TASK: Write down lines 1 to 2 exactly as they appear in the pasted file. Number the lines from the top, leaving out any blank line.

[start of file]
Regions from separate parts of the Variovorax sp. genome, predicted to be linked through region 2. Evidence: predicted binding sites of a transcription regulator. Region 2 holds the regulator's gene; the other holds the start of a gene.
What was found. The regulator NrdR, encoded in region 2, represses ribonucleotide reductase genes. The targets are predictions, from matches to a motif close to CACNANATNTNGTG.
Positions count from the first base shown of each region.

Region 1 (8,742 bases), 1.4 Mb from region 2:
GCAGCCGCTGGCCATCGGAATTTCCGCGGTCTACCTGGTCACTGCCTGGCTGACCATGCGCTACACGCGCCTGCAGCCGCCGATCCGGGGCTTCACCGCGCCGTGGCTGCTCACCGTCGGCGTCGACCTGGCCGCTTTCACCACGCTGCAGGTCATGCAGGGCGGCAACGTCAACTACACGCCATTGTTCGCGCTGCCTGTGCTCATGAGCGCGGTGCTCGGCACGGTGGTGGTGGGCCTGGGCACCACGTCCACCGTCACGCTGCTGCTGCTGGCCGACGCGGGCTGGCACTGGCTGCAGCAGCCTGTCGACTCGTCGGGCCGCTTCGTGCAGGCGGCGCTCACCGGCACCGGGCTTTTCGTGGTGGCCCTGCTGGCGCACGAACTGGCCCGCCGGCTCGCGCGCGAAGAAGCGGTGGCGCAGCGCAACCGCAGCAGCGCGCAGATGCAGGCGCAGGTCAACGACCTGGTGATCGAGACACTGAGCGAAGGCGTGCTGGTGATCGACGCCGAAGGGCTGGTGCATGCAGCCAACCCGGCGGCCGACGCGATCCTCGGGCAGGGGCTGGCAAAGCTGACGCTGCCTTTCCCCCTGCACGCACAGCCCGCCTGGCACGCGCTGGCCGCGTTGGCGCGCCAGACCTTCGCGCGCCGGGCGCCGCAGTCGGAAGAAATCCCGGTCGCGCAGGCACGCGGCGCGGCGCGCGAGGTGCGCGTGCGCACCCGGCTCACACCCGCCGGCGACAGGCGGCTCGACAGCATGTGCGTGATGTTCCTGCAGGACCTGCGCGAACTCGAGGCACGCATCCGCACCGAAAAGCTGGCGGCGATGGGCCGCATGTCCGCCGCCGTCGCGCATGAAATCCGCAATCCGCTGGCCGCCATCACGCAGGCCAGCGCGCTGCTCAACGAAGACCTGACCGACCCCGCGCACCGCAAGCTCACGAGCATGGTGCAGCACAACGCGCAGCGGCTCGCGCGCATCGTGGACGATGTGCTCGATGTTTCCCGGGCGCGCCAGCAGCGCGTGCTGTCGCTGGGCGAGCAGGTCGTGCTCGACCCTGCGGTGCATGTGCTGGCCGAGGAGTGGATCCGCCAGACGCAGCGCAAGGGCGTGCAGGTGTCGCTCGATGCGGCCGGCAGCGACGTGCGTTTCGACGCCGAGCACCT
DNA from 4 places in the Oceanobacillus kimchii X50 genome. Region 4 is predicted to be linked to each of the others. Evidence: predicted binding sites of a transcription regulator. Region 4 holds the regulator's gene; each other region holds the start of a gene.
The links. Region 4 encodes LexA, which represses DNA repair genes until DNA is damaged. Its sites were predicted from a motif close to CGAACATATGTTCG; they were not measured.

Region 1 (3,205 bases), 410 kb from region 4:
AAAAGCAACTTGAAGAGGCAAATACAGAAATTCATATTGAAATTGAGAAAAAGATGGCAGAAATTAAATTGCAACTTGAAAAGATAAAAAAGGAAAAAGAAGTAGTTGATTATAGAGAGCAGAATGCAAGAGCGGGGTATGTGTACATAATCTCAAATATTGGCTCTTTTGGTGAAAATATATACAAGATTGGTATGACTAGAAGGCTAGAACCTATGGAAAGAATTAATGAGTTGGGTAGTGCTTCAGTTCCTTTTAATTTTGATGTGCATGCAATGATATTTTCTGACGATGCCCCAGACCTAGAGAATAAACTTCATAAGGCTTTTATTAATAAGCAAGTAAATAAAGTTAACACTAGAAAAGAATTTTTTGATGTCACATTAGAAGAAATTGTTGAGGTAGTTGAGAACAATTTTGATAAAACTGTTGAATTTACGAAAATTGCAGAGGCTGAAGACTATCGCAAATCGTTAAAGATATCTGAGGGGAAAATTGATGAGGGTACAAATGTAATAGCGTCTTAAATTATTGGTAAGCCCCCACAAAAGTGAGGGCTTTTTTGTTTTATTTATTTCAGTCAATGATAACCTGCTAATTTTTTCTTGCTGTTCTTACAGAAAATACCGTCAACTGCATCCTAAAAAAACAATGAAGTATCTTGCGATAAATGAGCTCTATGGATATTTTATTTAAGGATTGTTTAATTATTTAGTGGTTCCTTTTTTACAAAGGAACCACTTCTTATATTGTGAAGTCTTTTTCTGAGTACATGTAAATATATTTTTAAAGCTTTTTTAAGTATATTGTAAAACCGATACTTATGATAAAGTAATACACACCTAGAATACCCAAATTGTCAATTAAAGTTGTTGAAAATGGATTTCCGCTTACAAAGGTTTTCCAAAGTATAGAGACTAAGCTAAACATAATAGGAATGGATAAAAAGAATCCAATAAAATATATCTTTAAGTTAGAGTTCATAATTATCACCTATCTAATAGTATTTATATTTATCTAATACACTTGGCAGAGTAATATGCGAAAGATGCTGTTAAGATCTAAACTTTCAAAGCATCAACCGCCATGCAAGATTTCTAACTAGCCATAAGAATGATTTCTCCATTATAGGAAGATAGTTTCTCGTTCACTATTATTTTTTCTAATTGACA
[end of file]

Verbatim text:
Regions from separate parts of the Variovorax sp. genome, predicted to be linked through region 2. Evidence: predicted binding sites of a transcription regulator. Region 2 holds the regulator's gene; the other holds the start of a gene.
What was found. The regulator NrdR, encoded in region 2, represses ribonucleotide reductase genes. The targets are predictions, from matches to a motif close to CACNANATNTNGTG.